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Saturday, July 4, 2009

Forex kitty swells Mumbai

Business Briefs

Forex kitty swells

Mumbai, July 4: The country’s forex reserves rose $932 million to $264.58 billion for the week ended June 26 compared with $263.65 billion in the previous week. Foreign currency assets during the week jumped $924 million to $253.73 billion against $252.80 billion in the previous week, the Reserve Bank of India said in its weekly review.

Cash chase

Mumbai, July 4: Jaiprakash Hydro Power will raise up to Rs 1,500 crore through qualified institutional placement of shares and issuance of foreign currency convertible bonds and depository receipts in the domestic and international markets and merge Jaiprakash Power Ventures with itself with effect from April 1, 2009.

Power plant

Balatur (Sikkim), July 4: Union power minister Sushil Kumar Shinde today dedicated to the nation the 510MW Teesta Stage V hydel plant 18 months after it was commissioned by the National Hydro Power Corporation for generation of electricity at its full installed capacity.

Europe's free, state-run health care has drawbacks

LONDON – As President Barack Obama pushes to overhaul the American health care system, the role of government is at the heart of the debate. In Europe, free, state-run health care is a given.

The concept has been enshrined in Europe for generations. Health systems are built so inclusive that even illegal immigrants are entitled to free treatment beyond just emergency care.
Europeans have some of the world's best hospitals and have made great strides in fighting problems like obesity and heart disease.

But the system is far from perfect.

In Britain, France, Switzerland and elsewhere, public health systems have become political punching bags for opposition parties, costs have skyrocketed and in some cases, patients have needlessly suffered and died.

Obama has pointedly said he does not want to bring European-style health care to the U.S. and that he intends to introduce a government-run plan to compete with private insurance, not replace it.

Critics fear Obama's reforms will lead to more government control over health care and cite problems faced by European health systems as examples of what not to do.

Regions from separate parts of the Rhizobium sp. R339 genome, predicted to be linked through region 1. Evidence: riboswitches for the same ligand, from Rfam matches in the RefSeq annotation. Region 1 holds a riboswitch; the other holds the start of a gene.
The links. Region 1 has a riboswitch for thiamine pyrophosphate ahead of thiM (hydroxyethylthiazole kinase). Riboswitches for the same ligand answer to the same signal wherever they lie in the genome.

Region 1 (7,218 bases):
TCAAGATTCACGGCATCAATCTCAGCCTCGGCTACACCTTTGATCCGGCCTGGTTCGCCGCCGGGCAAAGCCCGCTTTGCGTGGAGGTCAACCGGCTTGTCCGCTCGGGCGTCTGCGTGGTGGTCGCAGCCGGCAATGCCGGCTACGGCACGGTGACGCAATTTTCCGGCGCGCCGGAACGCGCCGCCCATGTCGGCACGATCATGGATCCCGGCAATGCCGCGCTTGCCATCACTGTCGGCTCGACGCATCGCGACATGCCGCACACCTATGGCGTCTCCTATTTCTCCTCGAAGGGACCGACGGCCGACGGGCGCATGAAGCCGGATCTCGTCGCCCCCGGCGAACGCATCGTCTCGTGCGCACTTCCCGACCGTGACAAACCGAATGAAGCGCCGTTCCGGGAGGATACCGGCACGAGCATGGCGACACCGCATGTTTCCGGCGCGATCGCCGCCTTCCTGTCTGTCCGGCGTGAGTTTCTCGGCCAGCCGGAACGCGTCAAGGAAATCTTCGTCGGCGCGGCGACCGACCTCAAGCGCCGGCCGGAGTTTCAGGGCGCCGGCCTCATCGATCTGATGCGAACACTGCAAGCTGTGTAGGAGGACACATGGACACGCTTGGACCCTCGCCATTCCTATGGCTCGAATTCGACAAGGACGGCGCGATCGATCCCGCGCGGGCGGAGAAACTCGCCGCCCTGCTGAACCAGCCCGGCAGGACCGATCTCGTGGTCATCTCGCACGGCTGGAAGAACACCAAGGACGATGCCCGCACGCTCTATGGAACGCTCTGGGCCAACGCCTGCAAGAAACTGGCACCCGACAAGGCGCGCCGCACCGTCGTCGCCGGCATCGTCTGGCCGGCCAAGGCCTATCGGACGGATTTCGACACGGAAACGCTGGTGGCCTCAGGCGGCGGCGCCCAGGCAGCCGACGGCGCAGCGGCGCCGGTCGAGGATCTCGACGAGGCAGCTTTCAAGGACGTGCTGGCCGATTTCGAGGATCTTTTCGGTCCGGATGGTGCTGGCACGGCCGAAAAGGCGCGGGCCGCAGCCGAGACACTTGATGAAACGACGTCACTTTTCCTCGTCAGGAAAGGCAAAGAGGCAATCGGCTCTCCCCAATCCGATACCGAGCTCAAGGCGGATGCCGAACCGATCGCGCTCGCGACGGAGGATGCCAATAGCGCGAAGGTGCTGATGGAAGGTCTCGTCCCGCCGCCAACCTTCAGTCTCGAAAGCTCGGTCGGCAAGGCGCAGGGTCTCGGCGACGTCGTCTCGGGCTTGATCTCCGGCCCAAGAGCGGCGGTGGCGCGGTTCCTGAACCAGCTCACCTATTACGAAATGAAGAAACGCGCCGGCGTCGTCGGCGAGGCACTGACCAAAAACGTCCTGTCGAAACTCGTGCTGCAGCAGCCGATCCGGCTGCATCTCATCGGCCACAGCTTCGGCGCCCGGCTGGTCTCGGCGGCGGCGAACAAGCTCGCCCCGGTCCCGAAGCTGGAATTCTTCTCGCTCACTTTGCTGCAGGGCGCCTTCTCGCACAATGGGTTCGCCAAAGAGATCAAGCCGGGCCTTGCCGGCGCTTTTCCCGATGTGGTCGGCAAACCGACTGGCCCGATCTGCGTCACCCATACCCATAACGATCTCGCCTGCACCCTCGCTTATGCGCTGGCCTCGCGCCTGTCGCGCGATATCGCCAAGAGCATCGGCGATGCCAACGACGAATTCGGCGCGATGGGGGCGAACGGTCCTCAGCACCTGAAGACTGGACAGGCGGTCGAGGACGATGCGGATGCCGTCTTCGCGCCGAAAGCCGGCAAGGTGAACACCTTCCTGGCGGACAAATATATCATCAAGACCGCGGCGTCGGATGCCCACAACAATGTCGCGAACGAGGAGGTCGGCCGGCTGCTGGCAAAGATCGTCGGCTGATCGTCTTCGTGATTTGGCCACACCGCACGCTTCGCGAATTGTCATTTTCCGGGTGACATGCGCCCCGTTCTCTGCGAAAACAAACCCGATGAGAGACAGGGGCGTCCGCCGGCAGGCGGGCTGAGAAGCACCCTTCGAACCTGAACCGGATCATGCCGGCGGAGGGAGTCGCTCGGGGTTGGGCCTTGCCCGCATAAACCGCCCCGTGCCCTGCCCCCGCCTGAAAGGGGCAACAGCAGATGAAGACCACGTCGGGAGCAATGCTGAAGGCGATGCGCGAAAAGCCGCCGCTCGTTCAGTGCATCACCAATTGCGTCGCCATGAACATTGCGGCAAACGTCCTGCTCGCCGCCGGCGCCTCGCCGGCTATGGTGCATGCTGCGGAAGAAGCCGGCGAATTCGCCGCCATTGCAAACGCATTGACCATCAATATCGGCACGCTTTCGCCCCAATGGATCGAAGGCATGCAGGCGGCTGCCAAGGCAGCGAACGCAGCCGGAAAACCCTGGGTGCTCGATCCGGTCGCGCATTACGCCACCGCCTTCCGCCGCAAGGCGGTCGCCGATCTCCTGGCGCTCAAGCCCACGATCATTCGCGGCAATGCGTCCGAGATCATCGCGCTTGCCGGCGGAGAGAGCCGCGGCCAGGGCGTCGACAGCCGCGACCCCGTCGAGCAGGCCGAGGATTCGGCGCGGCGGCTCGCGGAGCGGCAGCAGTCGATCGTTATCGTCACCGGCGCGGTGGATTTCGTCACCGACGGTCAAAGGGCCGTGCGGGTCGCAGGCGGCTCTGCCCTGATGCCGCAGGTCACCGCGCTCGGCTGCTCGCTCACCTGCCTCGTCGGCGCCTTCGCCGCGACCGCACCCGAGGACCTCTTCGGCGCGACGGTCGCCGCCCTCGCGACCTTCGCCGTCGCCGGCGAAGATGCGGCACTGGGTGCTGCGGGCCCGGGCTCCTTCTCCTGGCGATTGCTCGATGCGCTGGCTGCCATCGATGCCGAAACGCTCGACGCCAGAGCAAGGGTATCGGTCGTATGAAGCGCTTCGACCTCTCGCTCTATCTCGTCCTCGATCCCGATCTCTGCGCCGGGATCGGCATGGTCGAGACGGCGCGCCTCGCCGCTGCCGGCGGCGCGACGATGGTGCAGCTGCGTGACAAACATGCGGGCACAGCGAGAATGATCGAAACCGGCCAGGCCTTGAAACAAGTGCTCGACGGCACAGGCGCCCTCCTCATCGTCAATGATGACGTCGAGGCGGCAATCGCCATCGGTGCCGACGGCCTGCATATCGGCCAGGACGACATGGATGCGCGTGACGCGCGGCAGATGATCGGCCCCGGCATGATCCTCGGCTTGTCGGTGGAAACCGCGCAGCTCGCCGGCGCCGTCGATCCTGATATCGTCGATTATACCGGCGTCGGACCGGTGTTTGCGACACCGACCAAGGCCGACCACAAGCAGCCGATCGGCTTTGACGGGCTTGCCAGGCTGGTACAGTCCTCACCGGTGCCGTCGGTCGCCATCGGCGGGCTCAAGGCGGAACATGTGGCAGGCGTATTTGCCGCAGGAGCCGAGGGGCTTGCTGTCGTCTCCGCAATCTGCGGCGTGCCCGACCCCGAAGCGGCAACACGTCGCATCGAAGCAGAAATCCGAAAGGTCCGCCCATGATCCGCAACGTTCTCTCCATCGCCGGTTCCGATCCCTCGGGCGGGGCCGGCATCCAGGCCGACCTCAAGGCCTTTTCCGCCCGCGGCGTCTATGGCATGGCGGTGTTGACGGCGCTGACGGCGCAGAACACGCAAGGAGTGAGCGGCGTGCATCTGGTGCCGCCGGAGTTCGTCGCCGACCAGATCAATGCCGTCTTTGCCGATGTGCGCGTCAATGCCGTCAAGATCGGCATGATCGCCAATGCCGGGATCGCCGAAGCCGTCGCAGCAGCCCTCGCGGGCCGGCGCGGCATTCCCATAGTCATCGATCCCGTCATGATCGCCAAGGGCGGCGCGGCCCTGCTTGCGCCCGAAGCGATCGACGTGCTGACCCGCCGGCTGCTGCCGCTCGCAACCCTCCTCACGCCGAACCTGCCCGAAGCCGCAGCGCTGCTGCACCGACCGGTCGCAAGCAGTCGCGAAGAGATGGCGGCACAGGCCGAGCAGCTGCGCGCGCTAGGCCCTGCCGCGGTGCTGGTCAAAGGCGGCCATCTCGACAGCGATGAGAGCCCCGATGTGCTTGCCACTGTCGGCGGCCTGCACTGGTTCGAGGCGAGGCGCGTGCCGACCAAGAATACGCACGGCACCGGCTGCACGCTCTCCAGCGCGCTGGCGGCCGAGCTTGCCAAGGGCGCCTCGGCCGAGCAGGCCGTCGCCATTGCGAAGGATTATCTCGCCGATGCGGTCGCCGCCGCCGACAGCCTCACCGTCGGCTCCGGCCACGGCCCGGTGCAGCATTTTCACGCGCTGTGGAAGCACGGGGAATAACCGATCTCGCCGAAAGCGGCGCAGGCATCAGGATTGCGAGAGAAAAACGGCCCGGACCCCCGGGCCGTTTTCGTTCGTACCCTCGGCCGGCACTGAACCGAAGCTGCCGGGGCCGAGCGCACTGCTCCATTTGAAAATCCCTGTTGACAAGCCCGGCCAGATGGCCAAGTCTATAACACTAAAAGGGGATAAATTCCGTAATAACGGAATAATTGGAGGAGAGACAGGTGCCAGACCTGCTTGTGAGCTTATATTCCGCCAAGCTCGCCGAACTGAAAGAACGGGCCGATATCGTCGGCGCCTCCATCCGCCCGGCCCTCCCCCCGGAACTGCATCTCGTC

Other experts say Americans could learn from countries like Germany, the Netherlands and Switzerland, especially in the debate on how to reorganize health insurance.

"These countries are in some way an inspiration for our reforms," said Uwe Reinhardt, a health economist at Princeton University. "All of these countries somehow manage to assess risk and compensate for it ... we could learn from that."

Many European health officials applaud Obama's attempt to provide health care to millions more Americans, but they also advise him to proceed with caution.

"What we can be proud of in Europe is the ground rules, that everyone has the right to health care," said Jose Martin-Moreno, a health expert at the University of Valencia in Spain. "But the implementation has been difficult and one size does not fit all."

Private health care is also available in Europe, creating in some instances a two-tier system that critics say defeats the egalitarian impulse on which national systems were built.

When Britain's National Health System was founded 61 years ago, it pledged that with few exceptions, patients would not be charged for anything.

All prescription drugs are covered, and the government regularly sets health targets, like maximum waiting times in emergency rooms or for having an operation.

Critics say the policies are often driven more by politics than science. Last week, Prime Minister Gordon Brown promised that patients unable to see cancer experts within two weeks would get cash to pay for private care. Brown had previously argued against paying for private providers and some say the reversal may be a gimmick to boost his sagging popularity.

More serious problems in Britain's health care were reported last month, when cancer researchers announced that as many as 15,000 people over age 75 were dying prematurely from cancer every year. Experts said those deaths could have been avoided if those patients had been diagnosed and treated earlier.

"There is nothing inherently different about cancer in the U.S. and Britain to explain why more people are dying here," said Dr. Karol Sikora, of Cancer Partners UK.

The U.S. already spends the most worldwide on health care. According to the Organization for Economic Co-operation and Development, the U.S. spent $7,290 per person in 2007, while Britain spent $2,992 and France spent $3,601.

Still, experts say that before committing the U.S. to footing the bill for universal health care, Obama should consider it has cost Europe.

A World Health Organization survey in 2000 found that France had the world's best health system. But that has come at a high price; health budgets have been in the red since 1988.
In 1996, France introduced targets for health insurance spending. But a decade later, the deficit had doubled to 49 billion euros ($69 billion).